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Humanities@Work: Careers in Philanthropic Foundations featuring Dr. Richard Ekman (PhD ‘72)  

The Mignone Center for Career Success recently hosted the kick-off session of the Humanities@Work (H@W) series. The series showcases the rich and varied career pathways available to advanced degree candidates in the Humanities. The series will feature guest speakers from different sectors, who will share their career journeys as well as their advice on how to enter their sector.  

Our first event featured Dr. Richard Ekman (AB ’66, AM ’67, PhD ’72, History of American Civilization). Richard is president emeritus of the Council of Independent Colleges and past chair of the Graduate School Alumni Association Council. He has served in leadership positions at the Andrew W. Mellon Foundation, Atlantic Philanthropies, and the National Endowment for the Humanities. In his talk he discussed the landscape of philanthropic foundations, opportunities for satisfying work in that sector, and advice for effective presentation of your skills and experience when seeking a position in this field. In case you missed it, here are some of the major takeaways from the talk.  

  1. The Size and Shape of Foundations 
  • Most foundations are endowed and make grants in an amount that corresponds to a small percentage of the endowment’s investment earnings. Some foundations receive an infusion of funds from donors every year and award grant at that level.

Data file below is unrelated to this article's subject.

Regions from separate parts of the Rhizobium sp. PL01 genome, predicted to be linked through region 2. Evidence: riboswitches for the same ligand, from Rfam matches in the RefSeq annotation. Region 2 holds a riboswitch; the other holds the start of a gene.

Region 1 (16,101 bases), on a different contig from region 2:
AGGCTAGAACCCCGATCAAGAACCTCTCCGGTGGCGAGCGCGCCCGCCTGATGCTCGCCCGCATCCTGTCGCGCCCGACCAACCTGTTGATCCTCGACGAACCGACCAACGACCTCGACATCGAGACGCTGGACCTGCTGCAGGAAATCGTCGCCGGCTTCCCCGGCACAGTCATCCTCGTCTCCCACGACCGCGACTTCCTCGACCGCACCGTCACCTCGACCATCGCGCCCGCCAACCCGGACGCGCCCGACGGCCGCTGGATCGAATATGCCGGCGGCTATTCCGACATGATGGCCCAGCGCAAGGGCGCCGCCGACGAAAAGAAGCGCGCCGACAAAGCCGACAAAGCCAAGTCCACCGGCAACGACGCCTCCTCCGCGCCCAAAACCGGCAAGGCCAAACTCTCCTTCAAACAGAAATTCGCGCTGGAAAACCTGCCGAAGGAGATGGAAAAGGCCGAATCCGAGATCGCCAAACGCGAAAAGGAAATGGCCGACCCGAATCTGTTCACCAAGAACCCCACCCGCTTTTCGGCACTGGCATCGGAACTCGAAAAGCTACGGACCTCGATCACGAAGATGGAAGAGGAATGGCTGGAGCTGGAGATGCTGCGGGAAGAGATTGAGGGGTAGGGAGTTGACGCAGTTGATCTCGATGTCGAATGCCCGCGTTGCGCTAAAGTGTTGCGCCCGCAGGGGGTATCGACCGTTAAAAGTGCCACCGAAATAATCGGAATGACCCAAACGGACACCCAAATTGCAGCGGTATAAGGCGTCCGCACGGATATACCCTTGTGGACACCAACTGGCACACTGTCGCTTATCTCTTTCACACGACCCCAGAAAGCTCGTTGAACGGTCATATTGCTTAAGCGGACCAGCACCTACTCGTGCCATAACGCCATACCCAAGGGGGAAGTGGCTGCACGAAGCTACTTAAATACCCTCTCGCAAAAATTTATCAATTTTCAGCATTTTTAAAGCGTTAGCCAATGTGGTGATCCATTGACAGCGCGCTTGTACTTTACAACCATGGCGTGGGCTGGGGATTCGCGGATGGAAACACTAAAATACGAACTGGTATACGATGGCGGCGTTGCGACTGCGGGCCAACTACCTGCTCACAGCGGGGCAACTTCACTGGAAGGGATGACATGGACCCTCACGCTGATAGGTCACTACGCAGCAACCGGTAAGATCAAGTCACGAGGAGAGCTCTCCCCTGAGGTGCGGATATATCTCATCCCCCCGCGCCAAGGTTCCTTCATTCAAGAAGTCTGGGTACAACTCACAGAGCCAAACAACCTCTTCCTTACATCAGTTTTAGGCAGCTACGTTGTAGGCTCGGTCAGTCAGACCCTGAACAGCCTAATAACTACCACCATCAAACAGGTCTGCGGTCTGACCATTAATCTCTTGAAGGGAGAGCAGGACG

• A foundation is a tax-advantaged way for wealthy people and organizations to participate in charitable giving.  
  • Usually, the founder’s vision/passion for a cause determines the mission of the foundation. 
  • There are 100,000+ foundations, but about 200 “serious” ones (with a big sum of money, a paid staff, etc.) 
  • There are different kinds of foundations – family foundations, corporate foundations (like the UPS Foundation or the Walmart Foundation).  
  1. Working for a Foundation 
  • The different roles you might see: program director, program officer, program manager, program associate, and program assistant. For people with a PhD, you’ll mostly be interested in/be qualified for the first three roles.  
  • People will often apply to Foundations for money. One role you might have is meeting with applicants and talking with them about their ideas. This includes helping them develop their proposals, helping them navigate the reviewer process. In working with different applicants, you would then make a case to the Board why you think these ideas are/are not worth funding.  
  • You might also work with calls and emails from rejected applicants, passing on reviewer’s comments and helping them understand where they might be able to improve their proposals.  
  • You might read and share the annual progress reports written by awardees, helping other members of the Foundation team to understand how the Foundation’s resources are being spent. 
  • Other roles in a foundation might include those having to do with press and communication or managing the investment portfolio.